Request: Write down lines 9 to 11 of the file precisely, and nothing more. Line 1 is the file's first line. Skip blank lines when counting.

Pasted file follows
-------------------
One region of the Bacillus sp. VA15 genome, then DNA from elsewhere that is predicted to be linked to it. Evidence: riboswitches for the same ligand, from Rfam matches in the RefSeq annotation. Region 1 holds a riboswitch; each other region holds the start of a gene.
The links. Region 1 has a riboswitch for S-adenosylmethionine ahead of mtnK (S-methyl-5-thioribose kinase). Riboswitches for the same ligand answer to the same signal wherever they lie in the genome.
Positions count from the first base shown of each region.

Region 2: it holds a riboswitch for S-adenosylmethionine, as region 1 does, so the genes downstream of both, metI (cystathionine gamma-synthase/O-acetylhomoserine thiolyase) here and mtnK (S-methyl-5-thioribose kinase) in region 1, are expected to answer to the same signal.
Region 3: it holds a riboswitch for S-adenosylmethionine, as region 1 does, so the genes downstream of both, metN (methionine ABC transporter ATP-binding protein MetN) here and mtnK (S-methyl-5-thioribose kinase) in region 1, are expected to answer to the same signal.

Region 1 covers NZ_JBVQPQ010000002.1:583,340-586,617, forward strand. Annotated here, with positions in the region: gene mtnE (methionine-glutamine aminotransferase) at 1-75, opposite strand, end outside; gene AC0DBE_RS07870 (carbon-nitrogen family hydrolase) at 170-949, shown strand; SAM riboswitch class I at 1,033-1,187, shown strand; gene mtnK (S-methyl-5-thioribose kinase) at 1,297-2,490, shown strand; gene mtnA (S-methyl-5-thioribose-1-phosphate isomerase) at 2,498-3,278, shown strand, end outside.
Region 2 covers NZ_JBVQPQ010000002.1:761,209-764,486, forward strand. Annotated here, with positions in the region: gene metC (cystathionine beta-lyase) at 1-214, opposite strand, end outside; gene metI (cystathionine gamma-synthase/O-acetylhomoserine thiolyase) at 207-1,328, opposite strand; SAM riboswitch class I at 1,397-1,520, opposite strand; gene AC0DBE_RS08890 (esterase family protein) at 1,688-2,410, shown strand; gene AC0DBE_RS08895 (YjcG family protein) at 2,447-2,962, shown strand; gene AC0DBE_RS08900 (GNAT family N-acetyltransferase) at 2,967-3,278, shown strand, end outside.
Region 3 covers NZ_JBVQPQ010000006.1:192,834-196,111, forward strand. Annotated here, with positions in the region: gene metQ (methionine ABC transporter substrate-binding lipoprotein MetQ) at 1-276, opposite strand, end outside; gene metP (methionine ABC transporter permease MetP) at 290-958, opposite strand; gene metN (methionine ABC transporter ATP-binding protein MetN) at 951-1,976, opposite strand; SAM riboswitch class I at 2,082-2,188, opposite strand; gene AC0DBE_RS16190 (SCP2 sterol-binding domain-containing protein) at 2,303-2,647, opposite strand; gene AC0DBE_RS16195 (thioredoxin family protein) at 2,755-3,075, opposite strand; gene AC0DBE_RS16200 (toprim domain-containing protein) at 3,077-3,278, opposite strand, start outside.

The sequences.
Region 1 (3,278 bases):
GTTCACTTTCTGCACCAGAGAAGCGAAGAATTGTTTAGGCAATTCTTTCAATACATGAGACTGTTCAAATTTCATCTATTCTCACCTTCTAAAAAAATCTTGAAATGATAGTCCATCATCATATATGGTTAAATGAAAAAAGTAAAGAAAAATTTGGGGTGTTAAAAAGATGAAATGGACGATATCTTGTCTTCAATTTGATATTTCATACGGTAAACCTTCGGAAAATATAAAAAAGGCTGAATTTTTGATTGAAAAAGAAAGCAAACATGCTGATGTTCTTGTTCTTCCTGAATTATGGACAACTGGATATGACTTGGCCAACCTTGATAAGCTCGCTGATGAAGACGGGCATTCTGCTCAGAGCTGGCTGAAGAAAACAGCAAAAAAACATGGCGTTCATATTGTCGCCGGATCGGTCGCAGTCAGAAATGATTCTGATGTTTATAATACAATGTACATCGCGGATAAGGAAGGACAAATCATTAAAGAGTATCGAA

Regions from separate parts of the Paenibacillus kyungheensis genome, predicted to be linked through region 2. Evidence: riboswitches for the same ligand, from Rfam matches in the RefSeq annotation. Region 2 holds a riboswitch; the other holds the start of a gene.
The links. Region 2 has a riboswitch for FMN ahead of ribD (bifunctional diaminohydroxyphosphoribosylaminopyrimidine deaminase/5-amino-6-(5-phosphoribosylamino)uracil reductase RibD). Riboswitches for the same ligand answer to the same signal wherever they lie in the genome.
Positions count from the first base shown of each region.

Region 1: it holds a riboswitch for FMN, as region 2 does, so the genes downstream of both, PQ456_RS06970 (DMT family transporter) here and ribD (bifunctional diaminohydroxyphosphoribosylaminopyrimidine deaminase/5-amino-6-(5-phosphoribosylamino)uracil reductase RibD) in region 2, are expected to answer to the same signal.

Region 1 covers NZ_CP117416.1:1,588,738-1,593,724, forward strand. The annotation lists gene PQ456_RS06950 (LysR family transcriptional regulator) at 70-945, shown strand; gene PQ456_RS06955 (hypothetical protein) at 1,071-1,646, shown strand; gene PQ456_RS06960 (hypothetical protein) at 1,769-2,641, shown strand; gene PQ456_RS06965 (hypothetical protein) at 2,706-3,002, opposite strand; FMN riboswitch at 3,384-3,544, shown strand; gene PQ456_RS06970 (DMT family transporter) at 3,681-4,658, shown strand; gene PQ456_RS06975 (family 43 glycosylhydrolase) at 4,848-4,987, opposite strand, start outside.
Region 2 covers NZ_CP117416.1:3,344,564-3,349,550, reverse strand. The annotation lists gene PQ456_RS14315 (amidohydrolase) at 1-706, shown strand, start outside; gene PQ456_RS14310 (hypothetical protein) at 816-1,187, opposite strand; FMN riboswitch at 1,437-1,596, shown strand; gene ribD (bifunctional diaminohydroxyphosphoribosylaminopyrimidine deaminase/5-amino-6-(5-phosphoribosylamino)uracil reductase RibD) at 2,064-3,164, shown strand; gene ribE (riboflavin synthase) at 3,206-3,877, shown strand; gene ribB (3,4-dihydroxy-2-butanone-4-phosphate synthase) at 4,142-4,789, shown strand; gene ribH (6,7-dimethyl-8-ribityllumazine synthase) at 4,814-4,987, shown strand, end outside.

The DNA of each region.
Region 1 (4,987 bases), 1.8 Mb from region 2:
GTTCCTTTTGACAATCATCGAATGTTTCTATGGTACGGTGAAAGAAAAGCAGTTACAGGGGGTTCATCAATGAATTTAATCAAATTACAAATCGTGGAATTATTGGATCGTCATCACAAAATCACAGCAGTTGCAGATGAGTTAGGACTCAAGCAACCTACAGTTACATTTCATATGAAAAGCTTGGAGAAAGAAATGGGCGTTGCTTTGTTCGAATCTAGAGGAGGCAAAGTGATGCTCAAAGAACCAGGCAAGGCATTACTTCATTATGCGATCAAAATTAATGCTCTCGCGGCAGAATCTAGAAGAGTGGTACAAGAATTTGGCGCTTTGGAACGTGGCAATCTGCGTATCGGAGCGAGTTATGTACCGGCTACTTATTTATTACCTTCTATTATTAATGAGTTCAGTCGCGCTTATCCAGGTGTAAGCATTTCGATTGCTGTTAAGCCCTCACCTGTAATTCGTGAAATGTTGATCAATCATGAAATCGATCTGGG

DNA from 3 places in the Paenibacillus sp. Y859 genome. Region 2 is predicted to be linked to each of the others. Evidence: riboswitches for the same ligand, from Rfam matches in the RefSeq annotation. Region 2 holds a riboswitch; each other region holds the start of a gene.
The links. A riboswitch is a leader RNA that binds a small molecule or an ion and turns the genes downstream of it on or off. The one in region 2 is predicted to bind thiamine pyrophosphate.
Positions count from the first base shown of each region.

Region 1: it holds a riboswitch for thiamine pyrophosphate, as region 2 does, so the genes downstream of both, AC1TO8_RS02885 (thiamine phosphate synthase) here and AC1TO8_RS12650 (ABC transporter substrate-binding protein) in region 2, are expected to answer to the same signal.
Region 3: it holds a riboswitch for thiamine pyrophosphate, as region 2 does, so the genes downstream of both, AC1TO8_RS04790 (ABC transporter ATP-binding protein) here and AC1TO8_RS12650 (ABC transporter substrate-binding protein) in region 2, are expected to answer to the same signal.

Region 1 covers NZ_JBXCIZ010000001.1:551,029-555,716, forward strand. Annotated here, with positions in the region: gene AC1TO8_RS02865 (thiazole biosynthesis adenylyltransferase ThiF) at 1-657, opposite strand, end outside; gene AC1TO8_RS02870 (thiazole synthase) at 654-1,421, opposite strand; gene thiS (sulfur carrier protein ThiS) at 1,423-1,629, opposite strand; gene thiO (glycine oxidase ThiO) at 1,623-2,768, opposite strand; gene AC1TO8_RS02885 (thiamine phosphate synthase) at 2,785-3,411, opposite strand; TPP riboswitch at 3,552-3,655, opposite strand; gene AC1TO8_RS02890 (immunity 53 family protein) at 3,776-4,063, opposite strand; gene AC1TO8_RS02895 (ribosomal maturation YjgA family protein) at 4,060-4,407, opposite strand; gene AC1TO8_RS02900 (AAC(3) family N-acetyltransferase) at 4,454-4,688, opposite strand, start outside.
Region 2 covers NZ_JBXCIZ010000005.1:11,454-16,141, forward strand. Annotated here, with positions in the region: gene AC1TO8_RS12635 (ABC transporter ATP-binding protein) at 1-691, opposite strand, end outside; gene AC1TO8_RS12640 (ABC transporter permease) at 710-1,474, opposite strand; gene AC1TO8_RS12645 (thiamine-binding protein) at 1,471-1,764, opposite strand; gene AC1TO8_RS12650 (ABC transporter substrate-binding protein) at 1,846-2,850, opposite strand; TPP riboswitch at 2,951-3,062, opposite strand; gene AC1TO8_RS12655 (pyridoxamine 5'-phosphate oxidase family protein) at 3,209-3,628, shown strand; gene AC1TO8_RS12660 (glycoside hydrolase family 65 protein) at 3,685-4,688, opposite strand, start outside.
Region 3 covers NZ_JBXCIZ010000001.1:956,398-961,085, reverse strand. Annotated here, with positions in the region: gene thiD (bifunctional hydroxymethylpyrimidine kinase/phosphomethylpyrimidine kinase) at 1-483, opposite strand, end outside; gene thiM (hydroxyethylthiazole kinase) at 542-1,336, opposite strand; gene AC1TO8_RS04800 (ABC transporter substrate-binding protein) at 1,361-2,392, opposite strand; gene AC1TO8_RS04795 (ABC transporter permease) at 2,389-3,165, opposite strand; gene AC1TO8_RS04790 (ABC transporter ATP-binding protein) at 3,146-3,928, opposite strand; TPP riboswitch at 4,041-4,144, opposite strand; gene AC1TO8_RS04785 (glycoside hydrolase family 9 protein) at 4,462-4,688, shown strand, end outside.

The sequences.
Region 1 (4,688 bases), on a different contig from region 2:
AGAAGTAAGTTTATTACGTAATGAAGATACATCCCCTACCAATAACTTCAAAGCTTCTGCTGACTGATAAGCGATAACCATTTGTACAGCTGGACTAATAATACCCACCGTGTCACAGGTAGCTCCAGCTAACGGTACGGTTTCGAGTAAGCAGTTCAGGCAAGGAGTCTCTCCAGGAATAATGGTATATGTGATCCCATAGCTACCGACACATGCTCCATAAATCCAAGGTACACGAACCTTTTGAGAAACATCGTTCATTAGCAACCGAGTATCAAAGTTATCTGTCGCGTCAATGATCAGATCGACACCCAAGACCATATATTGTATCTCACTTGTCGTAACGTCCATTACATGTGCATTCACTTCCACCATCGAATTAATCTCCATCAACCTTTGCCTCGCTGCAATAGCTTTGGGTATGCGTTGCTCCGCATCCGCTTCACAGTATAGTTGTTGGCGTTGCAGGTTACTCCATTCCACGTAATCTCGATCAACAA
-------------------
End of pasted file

The sequences.
Region 1 (3,278 bases):
GTTCACTTTCTGCACCAGAGAAGCGAAGAATTGTTTAGGCAATTCTTTCAATACATGAGACTGTTCAAATTTCATCTATTCTCACCTTCTAAAAAAATCTTGAAATGATAGTCCATCATCATATATGGTTAAATGAAAAAAGTAAAGAAAAATTTGGGGTGTTAAAAAGATGAAATGGACGATATCTTGTCTTCAATTTGATATTTCATACGGTAAACCTTCGGAAAATATAAAAAAGGCTGAATTTTTGATTGAAAAAGAAAGCAAACATGCTGATGTTCTTGTTCTTCCTGAATTATGGACAACTGGATATGACTTGGCCAACCTTGATAAGCTCGCTGATGAAGACGGGCATTCTGCTCAGAGCTGGCTGAAGAAAACAGCAAAAAAACATGGCGTTCATATTGTCGCCGGATCGGTCGCAGTCAGAAATGATTCTGATGTTTATAATACAATGTACATCGCGGATAAGGAAGGACAAATCATTAAAGAGTATCGAA